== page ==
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Thursday, June 7, 2012
Pregame: How Bosh impacts C's

By Chris Forsberg

David Butler II/US PresswireThe Heat are hoping to avoid frustration as their season hangs in the balance during Game 6.
BOSTON -- Knowing that Miami's Chris Bosh will see an increased role in Thursday's Game 6 of the Eastern Conference finals, Celtics coach Doc Rivers hit on the two areas that it affects Boston the most: 1) Kevin Garnett's ability to wander on defense and 2) Boston's ability to stick with a small lineup.

Rivers said the Celtics still want to allow Garnett the ability to float at times, particularly in order to help trap the likes of Dwyane Wade and LeBron James to prevent drives to the basket.

"We're using Kevin to be, I guess, like a safety at times," admitted Rivers. "We still have to do that, basically. That means, Bosh will be open -- we're just going to have to rotate more with other guys. Obviously, that weakens your defense, in some ways, but we have no choice, we have to do that. I think it's really important for the traps to continue by Kevin."

As for going with small lineups, something the Celtics have often done by pulling Brandon Bass off the floor and utilized another wing like Mickael Pietrus, Rivers doesn't think that will necessarily go away.

"The game will dicate it," he said. "We're going to go small at some point. I can guarantee you that. Bosh may be the only big at times for them on the floor. Even though he'll play more, there will be times when they put him at the 5 and have other guys like Battier and those guys at the 4, that still allows us to be small. I will not be surprised to see the (Udonis) Haslem-Bosh lineup on the floor more tonight, and then we'll have to make a choice, whether we want to stay big or try to go small and see what we have. I always think, at least for us, the game will dictate what we're going to do. We'll see."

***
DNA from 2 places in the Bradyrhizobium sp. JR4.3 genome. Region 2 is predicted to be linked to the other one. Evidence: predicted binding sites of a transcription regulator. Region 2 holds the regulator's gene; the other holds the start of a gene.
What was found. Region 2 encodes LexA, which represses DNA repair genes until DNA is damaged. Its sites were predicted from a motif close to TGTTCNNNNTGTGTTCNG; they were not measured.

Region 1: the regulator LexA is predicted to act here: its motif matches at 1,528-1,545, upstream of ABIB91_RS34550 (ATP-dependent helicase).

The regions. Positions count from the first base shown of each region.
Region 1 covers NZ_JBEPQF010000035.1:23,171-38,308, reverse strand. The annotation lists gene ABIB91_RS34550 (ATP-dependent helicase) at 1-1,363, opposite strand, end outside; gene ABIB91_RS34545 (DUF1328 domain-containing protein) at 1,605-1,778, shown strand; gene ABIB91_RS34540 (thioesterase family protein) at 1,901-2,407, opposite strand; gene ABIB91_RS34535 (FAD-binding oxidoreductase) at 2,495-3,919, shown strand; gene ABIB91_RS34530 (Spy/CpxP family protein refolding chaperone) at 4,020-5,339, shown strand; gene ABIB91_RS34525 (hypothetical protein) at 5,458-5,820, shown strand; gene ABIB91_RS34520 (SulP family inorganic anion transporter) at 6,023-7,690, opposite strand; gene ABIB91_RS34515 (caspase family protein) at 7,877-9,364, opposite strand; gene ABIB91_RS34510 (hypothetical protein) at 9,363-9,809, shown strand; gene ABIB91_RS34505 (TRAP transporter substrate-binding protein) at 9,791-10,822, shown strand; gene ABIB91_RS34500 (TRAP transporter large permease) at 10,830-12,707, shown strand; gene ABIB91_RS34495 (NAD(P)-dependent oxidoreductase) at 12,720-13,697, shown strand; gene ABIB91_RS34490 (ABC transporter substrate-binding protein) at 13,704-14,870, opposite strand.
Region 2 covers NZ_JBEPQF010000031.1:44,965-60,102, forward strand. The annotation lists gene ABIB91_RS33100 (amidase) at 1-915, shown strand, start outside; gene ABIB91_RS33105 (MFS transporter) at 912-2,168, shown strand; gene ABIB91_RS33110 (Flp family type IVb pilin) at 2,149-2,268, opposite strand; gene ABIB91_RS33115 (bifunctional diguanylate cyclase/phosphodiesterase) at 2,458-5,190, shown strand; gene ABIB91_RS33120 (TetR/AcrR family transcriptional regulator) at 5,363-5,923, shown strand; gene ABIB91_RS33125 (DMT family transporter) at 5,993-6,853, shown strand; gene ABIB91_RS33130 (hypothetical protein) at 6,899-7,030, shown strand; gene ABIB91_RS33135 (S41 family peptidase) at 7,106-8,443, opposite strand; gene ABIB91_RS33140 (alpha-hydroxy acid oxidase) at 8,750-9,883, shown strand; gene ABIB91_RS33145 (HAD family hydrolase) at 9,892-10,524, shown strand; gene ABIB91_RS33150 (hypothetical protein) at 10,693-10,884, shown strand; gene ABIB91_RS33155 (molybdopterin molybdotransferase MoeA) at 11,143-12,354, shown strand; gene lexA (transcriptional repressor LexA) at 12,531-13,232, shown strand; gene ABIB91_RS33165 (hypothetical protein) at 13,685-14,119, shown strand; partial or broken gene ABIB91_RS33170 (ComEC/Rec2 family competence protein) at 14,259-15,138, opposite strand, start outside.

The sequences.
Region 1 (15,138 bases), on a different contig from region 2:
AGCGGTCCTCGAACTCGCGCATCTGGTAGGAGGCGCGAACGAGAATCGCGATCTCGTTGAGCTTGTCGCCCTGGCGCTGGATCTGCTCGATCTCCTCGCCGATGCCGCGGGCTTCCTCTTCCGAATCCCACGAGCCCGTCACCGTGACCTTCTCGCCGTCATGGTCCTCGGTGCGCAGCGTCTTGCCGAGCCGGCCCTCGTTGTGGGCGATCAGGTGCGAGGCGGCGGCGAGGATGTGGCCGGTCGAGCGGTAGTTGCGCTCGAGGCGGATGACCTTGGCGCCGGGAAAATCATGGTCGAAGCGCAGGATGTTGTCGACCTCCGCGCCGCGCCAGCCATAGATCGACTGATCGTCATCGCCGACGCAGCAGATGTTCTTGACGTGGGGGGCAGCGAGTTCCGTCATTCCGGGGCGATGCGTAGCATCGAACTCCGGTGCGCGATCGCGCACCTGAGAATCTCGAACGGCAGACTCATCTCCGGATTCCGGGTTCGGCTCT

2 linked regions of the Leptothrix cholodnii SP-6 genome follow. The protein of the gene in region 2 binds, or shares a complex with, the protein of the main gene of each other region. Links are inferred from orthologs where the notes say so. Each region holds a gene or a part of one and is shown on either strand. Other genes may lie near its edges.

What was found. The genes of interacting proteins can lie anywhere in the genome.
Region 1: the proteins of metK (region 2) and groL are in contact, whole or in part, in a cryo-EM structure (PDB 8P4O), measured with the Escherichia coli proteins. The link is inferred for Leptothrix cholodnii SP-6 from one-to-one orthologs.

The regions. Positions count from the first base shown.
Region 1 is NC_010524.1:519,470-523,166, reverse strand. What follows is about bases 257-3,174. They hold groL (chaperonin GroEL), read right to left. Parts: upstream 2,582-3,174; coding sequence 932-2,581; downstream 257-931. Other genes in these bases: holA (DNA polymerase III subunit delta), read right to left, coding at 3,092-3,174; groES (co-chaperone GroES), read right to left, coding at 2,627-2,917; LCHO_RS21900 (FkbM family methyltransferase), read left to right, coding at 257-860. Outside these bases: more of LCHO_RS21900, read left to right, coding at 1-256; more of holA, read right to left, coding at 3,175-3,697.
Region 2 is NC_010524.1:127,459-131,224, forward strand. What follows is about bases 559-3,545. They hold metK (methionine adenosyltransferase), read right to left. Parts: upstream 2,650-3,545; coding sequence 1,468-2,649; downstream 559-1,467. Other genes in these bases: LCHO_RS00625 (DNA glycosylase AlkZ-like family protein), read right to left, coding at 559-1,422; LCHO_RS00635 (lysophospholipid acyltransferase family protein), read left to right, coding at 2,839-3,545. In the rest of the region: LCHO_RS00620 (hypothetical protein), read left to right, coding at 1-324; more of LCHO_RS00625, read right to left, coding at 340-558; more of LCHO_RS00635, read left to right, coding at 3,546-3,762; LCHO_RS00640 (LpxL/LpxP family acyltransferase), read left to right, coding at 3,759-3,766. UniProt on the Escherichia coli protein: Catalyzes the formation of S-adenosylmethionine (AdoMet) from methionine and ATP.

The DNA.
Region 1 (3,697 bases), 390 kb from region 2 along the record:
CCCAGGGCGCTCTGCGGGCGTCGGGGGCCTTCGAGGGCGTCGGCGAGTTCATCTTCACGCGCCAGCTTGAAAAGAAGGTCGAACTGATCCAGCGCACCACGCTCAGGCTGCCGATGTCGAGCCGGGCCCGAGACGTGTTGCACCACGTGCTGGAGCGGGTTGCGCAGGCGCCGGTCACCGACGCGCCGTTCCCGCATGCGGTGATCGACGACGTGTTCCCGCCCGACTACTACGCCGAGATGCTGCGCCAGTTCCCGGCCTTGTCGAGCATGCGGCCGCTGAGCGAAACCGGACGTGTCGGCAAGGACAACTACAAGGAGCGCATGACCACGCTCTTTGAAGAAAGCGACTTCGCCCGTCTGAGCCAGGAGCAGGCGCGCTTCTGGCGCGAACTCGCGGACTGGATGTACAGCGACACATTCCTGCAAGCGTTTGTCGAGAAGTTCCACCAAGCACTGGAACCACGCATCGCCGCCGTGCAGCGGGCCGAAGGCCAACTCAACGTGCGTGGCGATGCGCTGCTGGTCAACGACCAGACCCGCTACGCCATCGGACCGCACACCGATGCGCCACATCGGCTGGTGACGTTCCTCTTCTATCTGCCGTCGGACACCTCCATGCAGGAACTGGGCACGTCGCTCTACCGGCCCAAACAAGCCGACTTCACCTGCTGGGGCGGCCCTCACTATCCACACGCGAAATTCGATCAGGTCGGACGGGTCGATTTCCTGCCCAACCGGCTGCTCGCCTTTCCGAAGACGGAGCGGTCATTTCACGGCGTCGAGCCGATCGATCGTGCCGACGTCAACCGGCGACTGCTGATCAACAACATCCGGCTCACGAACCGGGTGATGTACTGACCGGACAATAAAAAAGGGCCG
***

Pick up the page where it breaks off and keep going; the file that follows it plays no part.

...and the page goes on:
During his time at the podium, Heat coach Erik Spoelstra said Bosh still won't play his normal load.

"I don't think he'll be able to play his normal load, particularly at the pace, how competitive and how physical the series is," he said. "It probably won't be a normal rotation where you come in and play this amount of minutes, you sit for this amount of minutes, and you know you're going to sit that many. I would like to play him to the point where he's not quite to exhaustion, give him a break. It might be a shorter break than normal. Get him back in there. We might have to do that two or three times during the course of a half."

Spoelstra noted he won't be afraid of a Bosh-Garnett matchup.

"We're not afraid of matchups by any means, but he has to be guarded," said Spoelstra. "There's no question about it. You can't leave (Bosh) open and you can't roam when he's on the court."

Spoelstra tried hard to give off a cool and confident vibe, particularly with the way he ended his press conference and talking about his team in a do-or-die situation on the road.

"I love the group that we have," said Spoelstra. "I really do. I love looking in their eyes yesterday at the team meeting and seeing what's looking back at me, and even today's shootaround. These guys love these kind of moments. They don't like how we got to this moment, not at all. But they love these moments."